Today’s blog guest is Cozy Mystery author Beverly Allen, whose book BLOOM AND DOOM is the first in a new series starring wedding florist Audrey Bloom. Below Beverly shares with us how she used flowers to boost meaning and symbolism via the book’s flower shop setting.
It starts with the cheerful “Welcome, baby!” bouquets. Then the sunny fistful of dandelions we present to our mothers on Mothers’ Day. Followed by the corsage pinned on awkwardly at the prom and the daisies held in sweaty palms behind the young suitor’s back. Full of promise and joy are the lush roses in an elaborate bridal bouquet. All too quickly follow the “Get well soon!” arrangements, complete with cheery balloons, and finally funeral wreaths. Each momentous step of our lives is marked with flowers.
When writing a cozy mystery with a protagonist who’s a florist–and one that specializes in wedding bouquets–I knew that flowers would be a big part of the plot. But I also didn’t want to lead the reader down the primrose path for no purpose. Flowers can function almost like characters: enriching plot, setting tone, evoking thoughts, even speaking dialogue. If we know the vernacular.
The slogan “Say it with flowers” is more than a clever marketing ploy. To the Victorians, flowers had meanings, and the language of flowers, although not universally agreed upon, was quite extensive. While many modern florists contend that each bloom usually expresses a different type of love, the floral dictionary of the past was much more expressive, including flowers that could mean anything from elope with me to a deadly foe is near. Or one of my favorites: Your whims are quite unbearable. Now we’re getting into fodder for a murder mystery!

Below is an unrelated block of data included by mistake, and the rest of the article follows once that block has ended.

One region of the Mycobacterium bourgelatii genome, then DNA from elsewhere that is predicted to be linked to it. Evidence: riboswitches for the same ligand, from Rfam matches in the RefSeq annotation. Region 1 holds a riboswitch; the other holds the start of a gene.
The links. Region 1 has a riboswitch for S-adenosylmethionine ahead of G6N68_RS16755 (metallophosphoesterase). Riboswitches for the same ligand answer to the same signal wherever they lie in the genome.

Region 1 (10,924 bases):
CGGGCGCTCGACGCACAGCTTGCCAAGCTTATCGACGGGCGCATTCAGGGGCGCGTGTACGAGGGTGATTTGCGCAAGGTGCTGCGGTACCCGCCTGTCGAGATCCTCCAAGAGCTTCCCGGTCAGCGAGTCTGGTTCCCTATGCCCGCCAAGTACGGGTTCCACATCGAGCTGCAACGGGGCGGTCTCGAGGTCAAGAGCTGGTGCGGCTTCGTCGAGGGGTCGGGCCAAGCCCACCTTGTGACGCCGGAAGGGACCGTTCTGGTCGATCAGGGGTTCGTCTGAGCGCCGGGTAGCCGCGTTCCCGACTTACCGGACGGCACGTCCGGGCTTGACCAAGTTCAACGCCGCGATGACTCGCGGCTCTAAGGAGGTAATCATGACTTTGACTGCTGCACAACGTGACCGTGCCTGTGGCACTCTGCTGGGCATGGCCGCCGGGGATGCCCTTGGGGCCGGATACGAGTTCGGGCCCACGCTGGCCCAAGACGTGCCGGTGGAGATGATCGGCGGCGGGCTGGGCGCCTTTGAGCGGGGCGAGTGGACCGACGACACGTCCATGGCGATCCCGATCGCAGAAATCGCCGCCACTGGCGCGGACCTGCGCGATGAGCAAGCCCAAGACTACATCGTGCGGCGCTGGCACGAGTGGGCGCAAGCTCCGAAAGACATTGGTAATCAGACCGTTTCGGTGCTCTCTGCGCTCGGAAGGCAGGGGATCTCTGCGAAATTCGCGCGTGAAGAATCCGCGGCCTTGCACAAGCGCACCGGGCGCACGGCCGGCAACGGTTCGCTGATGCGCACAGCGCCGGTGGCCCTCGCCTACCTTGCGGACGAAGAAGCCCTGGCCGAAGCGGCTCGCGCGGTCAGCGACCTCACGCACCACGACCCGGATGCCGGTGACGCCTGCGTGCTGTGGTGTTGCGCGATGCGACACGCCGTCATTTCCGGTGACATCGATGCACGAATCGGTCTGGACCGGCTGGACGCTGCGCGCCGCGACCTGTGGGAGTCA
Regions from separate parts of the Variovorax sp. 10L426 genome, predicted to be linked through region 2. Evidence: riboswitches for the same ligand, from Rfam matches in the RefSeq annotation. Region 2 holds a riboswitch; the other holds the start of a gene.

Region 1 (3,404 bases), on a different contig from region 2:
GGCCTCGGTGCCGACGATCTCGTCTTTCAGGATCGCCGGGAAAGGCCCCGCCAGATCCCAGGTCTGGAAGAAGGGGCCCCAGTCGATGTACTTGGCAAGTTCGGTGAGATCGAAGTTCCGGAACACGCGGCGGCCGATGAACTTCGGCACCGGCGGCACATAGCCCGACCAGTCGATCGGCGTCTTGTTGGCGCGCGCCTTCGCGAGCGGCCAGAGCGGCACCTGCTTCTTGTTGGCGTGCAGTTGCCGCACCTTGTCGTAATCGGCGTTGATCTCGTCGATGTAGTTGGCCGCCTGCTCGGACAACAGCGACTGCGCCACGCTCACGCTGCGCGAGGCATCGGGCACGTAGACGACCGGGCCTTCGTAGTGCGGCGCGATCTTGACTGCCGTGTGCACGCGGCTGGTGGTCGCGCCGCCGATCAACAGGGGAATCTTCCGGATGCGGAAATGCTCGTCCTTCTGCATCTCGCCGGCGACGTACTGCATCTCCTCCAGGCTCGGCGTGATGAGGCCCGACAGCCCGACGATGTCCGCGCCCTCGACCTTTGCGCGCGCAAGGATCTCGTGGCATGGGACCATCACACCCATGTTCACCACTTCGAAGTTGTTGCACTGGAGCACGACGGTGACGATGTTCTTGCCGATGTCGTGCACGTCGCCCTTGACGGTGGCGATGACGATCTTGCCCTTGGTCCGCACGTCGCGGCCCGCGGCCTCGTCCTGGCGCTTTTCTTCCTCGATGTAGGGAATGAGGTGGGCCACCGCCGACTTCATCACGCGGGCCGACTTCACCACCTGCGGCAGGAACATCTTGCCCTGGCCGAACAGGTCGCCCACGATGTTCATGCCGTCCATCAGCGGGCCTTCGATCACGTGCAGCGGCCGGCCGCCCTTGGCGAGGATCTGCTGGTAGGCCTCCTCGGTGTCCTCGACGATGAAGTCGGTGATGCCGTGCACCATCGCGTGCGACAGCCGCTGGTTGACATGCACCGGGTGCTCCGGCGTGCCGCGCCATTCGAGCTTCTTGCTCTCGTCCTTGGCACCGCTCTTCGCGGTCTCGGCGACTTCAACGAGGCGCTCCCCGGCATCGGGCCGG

The type of flower can set the tone for a scene. The presence of anemone in the bridal bouquet of Audrey’s friend immediately sends up red flags. The flower can mean forsaken. And while Audrey is incorporating sunflowers into a funeral arrangement for the murder victim, the meanings influence her deductive process. The dwarf sunflower represents adoration, while the tall, dominant variety expresses haughtiness. Perhaps from too much adoration? Was the victim’s haughtiness a possible motive?
Because flowers are present at the pivotal moments of our lives, they can also trigger relevant memories. A trip to her beloved Grandma Mae’s garden, although now untended and overgrown, still causes Audrey to reminisce. As she lifts a small cluster of flowers, she talks about “enjoying the heady fragrance of nostalgia” which evokes pleasant memories of sunny summer days with her cousin Liv, “dancing among the dandelions on the hillside, shoving buttercups under each other’s chins.” Those buttercups translate as childhood in the language of flowers, and Audrey would find it difficult to see those sunny yellow wildflowers without recalling happy old memories.
For the character who spends a good part of her day surrounded by colorful blossoms, people may also remind her of certain blooms. And the language of flowers can then color her impressions. The baker dressed all in white, for example, reminds Audrey Bloom of the moonflower, meaning I only dream of love. Romantic interest? While later a certain bridezilla reminds her of a dandelion (coquetry) “with her wispy, platinum blond hair but heavier makeup, as if she were trying too hard to prove herself a flower instead of a weed.”
Flowers can also foreshadow events. Old blooms, withered and dead, can be an ominous sign. While certain flowers, especially pure white blooms, often represent a restoration. For example, the lily of the valley (pictured to the right) can mean the return of happiness in the language of flowers. And when Audrey finds it in her grandmother’s garden, she focuses on that meaning.
To her peril, she ignores the rhododendron. The meaning, beware, is oddly brought to mind during the frantic, early-morning pounding at her door…
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